'Severe Gay Rights Activist' Lisa Ling Slants Toward 'Accepting' Christians
Lisa Ling, a self-admitted "severe gay rights activist," was much tougher on Christians who hold fast to the traditional teachings against homosexual behavior on the Tuesday episode of her series on the Oprah Winfrey Network, "Our America." Ling wondered if ministering to homosexuals with this belief system "cause more harm than good." By contrast, she was sympathetic of a camp for teenage homosexuals where "they can feel accepted as both gay and Christian."
At the very beginning of her hour-long program, Ling featured the annual conference of Exodus International, an interdenominational ministry that preaches "freedom from homosexuality" for people who have same-sex attraction. As she headed into the conference, she stated that "I just want to go into this with the intention of trying to understand why people believe what they believe, and that's it." The journalist gave a similar line during a February 22, 2011 online interview, but then made the following admission:
Now, it was very difficult for me [because] some of my best friends are gay and my husband and I are both severe gay rights activists but we really just wanted to understand. What I actually found in the case of the Exodus movement is while I don’t agree with them, the Exodus of today is not actively out trying to convert people. They’re basically saying if you don’t want to live a gay lifestyle, we can help you. Quite honestly, if that’s your prerogative if you fundamentally think being gay is wrong and you don’t want to live and be who you are, that’s your prerogative. My issue is when the church or anyone condemns people over what they think the Bible says or what they believe the Bible says.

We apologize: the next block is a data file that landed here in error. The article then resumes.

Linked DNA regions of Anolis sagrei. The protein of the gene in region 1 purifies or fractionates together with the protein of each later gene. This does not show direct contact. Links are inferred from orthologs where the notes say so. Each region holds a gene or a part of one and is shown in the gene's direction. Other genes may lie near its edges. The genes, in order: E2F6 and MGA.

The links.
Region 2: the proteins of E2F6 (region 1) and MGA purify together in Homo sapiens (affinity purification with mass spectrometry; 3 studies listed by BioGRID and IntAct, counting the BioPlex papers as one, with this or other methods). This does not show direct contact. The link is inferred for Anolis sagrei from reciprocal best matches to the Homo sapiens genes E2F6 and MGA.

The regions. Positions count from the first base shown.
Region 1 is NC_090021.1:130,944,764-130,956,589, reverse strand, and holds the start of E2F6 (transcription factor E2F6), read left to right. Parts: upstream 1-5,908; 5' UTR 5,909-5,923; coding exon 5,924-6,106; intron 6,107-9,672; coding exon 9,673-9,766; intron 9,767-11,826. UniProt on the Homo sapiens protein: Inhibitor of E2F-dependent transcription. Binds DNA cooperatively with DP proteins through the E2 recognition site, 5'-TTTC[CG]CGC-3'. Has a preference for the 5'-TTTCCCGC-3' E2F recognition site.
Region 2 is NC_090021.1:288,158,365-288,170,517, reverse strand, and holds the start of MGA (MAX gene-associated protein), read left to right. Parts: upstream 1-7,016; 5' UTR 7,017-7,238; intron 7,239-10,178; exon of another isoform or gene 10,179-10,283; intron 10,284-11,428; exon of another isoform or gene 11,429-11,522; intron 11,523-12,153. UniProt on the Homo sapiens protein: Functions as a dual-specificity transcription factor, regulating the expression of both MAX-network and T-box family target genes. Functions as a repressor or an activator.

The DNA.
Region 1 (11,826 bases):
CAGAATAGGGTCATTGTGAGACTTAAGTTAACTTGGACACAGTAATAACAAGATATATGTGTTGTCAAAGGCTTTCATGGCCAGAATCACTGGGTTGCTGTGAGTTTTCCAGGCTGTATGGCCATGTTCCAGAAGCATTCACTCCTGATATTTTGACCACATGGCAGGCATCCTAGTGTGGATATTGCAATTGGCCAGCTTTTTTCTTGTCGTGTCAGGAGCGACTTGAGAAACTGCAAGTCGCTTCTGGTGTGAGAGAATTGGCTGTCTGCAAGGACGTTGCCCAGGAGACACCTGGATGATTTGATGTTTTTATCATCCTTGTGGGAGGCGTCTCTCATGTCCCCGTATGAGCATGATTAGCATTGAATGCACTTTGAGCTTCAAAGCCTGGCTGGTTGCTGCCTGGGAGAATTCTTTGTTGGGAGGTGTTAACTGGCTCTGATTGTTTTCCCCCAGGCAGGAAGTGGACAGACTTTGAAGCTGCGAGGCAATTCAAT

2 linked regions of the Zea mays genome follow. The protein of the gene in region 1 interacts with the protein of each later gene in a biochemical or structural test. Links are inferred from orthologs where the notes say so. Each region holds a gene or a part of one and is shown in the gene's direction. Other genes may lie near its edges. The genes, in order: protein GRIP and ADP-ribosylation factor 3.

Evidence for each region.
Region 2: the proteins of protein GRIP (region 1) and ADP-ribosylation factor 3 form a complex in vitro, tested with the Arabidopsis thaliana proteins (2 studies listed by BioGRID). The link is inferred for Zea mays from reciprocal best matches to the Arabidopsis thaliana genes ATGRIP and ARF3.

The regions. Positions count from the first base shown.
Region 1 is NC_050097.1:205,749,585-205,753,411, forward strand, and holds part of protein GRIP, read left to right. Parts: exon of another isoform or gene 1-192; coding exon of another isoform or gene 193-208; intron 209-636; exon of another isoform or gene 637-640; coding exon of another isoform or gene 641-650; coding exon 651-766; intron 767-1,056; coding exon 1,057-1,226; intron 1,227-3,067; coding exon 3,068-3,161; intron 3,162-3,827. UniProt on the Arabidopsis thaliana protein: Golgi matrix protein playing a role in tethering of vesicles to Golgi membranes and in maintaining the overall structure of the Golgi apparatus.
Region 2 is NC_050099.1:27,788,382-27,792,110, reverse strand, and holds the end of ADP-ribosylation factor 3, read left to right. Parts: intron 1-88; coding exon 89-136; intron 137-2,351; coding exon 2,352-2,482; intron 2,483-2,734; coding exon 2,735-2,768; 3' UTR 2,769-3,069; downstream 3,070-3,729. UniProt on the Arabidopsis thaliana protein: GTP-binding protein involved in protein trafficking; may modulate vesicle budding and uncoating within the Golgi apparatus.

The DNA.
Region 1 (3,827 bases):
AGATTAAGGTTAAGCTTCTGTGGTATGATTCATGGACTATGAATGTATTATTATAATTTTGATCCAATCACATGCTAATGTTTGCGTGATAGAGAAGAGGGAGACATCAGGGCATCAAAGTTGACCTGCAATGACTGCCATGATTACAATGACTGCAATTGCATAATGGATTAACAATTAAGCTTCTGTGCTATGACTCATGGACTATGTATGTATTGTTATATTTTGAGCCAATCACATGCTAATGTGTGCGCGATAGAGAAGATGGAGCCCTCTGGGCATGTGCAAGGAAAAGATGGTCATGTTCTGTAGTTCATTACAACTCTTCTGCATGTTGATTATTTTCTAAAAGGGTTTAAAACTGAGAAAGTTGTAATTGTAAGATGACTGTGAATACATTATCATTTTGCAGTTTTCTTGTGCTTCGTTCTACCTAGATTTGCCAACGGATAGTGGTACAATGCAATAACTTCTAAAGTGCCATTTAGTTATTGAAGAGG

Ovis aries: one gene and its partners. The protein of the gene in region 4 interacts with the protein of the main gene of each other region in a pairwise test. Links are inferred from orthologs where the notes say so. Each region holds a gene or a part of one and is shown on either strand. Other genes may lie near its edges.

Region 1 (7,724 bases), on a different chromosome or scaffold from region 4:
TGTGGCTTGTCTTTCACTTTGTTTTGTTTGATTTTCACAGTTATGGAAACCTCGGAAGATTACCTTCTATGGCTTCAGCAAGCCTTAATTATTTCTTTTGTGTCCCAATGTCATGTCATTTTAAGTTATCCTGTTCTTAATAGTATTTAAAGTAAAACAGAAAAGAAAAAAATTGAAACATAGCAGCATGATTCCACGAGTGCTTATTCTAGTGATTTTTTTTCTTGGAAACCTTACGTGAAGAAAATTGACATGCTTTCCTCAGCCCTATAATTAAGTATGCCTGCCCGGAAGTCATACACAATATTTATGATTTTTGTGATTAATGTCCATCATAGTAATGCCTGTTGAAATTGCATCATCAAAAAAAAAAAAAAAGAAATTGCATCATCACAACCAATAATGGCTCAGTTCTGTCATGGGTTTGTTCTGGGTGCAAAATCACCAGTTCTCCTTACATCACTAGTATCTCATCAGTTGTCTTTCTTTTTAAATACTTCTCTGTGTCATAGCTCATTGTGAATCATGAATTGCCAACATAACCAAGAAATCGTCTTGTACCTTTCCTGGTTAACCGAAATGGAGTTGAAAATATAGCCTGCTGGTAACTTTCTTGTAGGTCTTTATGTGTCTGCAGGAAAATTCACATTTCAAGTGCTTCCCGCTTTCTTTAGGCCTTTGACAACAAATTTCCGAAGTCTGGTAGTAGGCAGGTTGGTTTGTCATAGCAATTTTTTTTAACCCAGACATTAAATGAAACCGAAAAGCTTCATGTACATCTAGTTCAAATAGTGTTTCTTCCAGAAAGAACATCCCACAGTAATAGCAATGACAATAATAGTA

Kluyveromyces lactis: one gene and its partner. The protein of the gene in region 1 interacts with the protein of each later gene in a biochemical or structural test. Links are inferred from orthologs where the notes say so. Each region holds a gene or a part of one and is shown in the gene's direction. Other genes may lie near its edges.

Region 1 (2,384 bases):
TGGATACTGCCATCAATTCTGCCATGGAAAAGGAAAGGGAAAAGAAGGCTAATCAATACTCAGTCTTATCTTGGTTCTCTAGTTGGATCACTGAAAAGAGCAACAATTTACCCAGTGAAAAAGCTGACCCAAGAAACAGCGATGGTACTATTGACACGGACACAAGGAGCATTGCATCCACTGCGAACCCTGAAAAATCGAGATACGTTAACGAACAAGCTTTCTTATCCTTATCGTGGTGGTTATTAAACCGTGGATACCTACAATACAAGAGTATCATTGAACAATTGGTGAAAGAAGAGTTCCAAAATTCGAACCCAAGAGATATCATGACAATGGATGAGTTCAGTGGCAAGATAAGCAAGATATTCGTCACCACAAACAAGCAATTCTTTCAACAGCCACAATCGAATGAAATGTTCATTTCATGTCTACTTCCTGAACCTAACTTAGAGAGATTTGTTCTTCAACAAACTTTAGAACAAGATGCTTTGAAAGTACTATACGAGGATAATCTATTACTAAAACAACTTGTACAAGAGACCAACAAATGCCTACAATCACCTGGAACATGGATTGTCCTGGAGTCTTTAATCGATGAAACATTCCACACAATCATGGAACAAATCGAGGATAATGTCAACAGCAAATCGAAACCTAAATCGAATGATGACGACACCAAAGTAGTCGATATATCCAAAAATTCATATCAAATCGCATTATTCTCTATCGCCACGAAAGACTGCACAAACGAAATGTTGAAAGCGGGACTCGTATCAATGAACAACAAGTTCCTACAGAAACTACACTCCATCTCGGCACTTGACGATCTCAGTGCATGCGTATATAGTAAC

This bias came out early in the hour when Ling noted that "rumors have always surrounded them [Exodus International]: of coercion, bible-bashing, and brainwashing that leaves people psychologically damaged." It also came out when she interviewed the president of the organization, Alan Chambers:
LING: I'm sure many people have said, 'This guy's living a lie. He's denying who he really is.'
ALAN CHAMBERS, EXODUS INTERNATIONAL: I'm denying the power that those things had over me. You know, people say, 'Once you're gay, you're always gay. You can't break free from that.' That's not true. The fact of the matter is, I'm not defined by those fleeting temptations that I might or might not have. I have chosen to live my life through the filter of my faith, rather than the filter of my sexuality, and as I lived my life through the filter of my faith, my sexuality changed. That's not a lie. That's the truth.
LING (voice-over): I have to ask myself, why? Why can't Christians like Alan Chambers accept being gay? Why do they have to try so hard to change?
CHAMBERS: I didn't say homosexuality was wrong. God did. God said it was less than his best.
This skeptical/questioning attitude towards Exodus and similar ministries manifested itself again as she interviewed Ethan, an attendee of their annual conference: